11. Non-ferrous: from base metals to new materials • 400.000 employees • Key in a sustainable production strategy, but energy intensive • closing the material loop • Technologicalsolutions in energy- and material-savings in transport, aeronautics, ICT, telecoms, construction • From base metals to newmaterials, special alloys, special coatings, nano-powderswhichcontribute to reduce the use of scarce resources • Sharp increase in secondary production (much better organisation of recycling, technological breakthroughs in recycling techniques): 60% of lead production, 65% of aluminium and 57% of refined copper, 58% of zinc, 36% of precious metals originate from scrap metals

  12. Impact of China

  13. Importance of energy prices: energy source

  14. EU raw materials strategy should ensure that no escaping to ‘carbon havens’ outside Europe: e.g. copper recycling Traditional recycling methods Modern recycling technology Kayser Recycling System (KRS) Recycling electronic waste from the EU 27

  15. Tackling carbon leakage in the ETS 3rd phase Link to carbon leakage decision: • In terms of allocation rules, two categories of operators: • 100% of the benchmark (carbon leakage sectors) or • 80% reduced to 30% in 2020 of the benchmark for sectors not exposed to risk of carbon leakage • Carbon leakage list was determined in December 2009: • 52 benchmarks for different products of 20 industrial sectors • Steel and non-ferrous metals sectors were included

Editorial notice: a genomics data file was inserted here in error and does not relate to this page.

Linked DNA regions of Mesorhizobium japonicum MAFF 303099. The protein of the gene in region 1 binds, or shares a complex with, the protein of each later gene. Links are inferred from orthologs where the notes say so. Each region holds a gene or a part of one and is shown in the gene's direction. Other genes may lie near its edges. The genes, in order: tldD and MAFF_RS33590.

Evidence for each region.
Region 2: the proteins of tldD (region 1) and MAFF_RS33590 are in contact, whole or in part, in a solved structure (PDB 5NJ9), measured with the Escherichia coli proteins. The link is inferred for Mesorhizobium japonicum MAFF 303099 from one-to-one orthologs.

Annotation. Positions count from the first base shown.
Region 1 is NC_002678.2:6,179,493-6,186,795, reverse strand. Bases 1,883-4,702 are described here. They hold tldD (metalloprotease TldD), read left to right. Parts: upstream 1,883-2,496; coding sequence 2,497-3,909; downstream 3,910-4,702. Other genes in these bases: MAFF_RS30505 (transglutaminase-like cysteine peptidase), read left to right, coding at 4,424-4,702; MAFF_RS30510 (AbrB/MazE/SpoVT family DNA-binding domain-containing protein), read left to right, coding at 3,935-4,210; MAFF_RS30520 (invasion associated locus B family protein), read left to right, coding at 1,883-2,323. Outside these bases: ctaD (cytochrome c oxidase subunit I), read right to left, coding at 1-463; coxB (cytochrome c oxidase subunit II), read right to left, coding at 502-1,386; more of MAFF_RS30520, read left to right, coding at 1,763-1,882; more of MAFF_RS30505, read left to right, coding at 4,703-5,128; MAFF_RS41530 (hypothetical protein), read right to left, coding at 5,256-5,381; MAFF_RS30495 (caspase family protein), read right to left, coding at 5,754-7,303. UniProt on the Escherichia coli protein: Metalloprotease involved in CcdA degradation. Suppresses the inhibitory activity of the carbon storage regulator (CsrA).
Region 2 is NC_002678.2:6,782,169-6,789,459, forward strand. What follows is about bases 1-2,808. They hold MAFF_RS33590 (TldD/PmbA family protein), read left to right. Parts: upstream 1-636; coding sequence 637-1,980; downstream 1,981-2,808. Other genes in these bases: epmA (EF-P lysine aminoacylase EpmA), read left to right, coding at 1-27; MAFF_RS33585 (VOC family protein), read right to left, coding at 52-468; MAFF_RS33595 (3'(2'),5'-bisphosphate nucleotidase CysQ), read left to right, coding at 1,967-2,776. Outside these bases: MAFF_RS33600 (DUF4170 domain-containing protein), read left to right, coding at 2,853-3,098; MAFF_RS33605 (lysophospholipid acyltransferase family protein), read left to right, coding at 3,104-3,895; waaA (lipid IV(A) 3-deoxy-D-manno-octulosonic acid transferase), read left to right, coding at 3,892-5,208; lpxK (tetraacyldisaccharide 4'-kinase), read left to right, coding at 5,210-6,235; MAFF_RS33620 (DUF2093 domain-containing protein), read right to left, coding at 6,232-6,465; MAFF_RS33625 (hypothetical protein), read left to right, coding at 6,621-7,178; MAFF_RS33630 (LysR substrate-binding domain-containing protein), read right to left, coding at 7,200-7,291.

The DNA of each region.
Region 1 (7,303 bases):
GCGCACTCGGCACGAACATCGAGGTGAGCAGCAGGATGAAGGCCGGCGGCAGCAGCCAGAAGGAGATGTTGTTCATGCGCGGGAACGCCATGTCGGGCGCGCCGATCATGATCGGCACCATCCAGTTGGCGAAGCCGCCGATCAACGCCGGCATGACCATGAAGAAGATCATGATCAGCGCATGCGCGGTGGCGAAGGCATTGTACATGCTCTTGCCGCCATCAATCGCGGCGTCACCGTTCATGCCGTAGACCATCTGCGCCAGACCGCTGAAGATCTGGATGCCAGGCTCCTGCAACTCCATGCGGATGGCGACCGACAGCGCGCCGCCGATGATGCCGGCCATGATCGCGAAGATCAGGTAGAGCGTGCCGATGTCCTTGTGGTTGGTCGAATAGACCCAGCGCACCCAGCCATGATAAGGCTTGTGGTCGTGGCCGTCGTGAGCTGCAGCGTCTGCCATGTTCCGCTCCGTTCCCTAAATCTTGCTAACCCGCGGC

16. Example of a product benchmark curve 18

  17. Compensating for passed-on costs • Financial compensation for indirect emissions (higher electricity prices) possible through state aid for some electro-intensive carbon leakage sectors. COM to determine new state aid rules: adoption foreseen 2011/12 • EMF demanding immediate application: • a) sectoral scope (ensuring the coverage of non-ferrous and electric-arch steel recycling) • b) acceptance of interim compensation measures on passed-on CO2 costs before 2013. • c) any state aid must be tied to continuous improvement of environmental performance and the use of best available technology (BAT) to stimulate investment and innovation.

  18. Sustainable manufacturing • Aim: -83 - -87% industrial emissions by 2050 • From end-of-pipe solutions to a focus on product lifecycles and integrated environmental strategies • Evolution to closed-loop, circular production systems and acceptance of environmental responsibilities throughout the value chain

  19. Urgently need a European ‘Green’/Sustainable Industrial Policy Agenda based on private & public investment/funding Sectoral screening and clear transition plans R&D, demonstration and deployment Investment in energy infrastructure Regulation, standardisation and enforcement Creating an international sectoral level playing field to avoid carbon leakage: UNFCCC Ensuring a socially just transition to a low-carbon economy: ensuring training, quality employment and the anticipation of change with full worker participation Greening of all our workplaces European metalworkers on the road from Copenhagen to 2050